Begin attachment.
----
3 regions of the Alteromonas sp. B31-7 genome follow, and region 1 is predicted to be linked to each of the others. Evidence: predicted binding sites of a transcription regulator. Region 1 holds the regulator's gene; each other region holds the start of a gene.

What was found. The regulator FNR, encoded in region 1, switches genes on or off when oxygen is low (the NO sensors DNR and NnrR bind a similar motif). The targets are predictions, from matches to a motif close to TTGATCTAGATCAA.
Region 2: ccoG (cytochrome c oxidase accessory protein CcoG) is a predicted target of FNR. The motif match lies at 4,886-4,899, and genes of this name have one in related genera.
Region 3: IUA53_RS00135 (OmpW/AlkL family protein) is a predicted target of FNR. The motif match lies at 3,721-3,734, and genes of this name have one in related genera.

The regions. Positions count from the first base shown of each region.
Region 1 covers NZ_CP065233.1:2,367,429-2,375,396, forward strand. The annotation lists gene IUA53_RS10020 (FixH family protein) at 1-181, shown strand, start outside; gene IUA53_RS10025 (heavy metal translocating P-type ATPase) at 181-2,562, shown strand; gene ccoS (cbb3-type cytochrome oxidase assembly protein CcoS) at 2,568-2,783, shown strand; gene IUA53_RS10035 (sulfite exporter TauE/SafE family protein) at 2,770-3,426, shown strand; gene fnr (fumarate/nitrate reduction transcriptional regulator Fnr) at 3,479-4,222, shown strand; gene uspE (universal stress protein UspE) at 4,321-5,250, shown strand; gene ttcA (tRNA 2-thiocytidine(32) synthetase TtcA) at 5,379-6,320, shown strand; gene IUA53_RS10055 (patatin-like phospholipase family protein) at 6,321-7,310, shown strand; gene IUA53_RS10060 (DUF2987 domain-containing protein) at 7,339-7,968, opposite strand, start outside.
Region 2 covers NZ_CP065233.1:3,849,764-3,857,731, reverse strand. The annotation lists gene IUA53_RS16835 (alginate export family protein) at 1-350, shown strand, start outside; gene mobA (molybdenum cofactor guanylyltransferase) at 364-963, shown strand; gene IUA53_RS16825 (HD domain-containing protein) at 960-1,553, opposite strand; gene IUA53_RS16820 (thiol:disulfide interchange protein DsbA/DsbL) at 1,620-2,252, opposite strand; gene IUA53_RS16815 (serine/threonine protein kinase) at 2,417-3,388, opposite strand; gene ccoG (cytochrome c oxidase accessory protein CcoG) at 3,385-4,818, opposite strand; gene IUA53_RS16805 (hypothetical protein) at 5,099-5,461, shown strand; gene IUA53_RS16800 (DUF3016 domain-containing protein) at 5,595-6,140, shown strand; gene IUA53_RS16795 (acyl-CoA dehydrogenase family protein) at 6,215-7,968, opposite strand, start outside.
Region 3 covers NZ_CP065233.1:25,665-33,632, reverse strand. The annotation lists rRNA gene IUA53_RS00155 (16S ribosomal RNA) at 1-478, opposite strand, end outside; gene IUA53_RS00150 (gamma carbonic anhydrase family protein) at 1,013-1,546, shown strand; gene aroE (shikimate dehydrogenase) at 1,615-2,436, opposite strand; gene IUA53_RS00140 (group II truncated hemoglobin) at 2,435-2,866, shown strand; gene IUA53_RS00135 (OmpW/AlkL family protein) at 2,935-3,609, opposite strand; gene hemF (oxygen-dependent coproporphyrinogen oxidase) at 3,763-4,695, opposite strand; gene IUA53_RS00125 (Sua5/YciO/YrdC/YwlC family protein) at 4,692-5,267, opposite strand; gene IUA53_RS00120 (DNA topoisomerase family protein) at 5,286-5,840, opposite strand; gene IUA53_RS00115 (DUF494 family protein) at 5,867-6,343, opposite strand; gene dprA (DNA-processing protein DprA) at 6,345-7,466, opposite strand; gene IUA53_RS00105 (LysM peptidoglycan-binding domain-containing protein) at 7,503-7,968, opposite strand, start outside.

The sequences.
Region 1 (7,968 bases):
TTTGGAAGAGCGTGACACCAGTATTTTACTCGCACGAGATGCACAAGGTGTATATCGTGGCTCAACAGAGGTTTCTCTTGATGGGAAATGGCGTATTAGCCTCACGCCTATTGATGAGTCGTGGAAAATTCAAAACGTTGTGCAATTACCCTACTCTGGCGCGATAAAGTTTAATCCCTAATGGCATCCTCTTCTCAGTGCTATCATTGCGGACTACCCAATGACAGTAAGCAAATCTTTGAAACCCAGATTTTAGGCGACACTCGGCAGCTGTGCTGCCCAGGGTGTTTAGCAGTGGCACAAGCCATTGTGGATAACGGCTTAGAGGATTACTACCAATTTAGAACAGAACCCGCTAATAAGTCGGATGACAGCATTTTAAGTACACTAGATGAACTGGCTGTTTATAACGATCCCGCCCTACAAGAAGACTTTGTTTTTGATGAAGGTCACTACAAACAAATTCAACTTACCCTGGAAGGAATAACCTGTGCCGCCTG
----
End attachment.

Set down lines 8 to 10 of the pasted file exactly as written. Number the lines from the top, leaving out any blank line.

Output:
Region 3 covers NZ_CP065233.1:25,665-33,632, reverse strand. The annotation lists rRNA gene IUA53_RS00155 (16S ribosomal RNA) at 1-478, opposite strand, end outside; gene IUA53_RS00150 (gamma carbonic anhydrase family protein) at 1,013-1,546, shown strand; gene aroE (shikimate dehydrogenase) at 1,615-2,436, opposite strand; gene IUA53_RS00140 (group II truncated hemoglobin) at 2,435-2,866, shown strand; gene IUA53_RS00135 (OmpW/AlkL family protein) at 2,935-3,609, opposite strand; gene hemF (oxygen-dependent coproporphyrinogen oxidase) at 3,763-4,695, opposite strand; gene IUA53_RS00125 (Sua5/YciO/YrdC/YwlC family protein) at 4,692-5,267, opposite strand; gene IUA53_RS00120 (DNA topoisomerase family protein) at 5,286-5,840, opposite strand; gene IUA53_RS00115 (DUF494 family protein) at 5,867-6,343, opposite strand; gene dprA (DNA-processing protein DprA) at 6,345-7,466, opposite strand; gene IUA53_RS00105 (LysM peptidoglycan-binding domain-containing protein) at 7,503-7,968, opposite strand, start outside.

The sequences.
Region 1 (7,968 bases):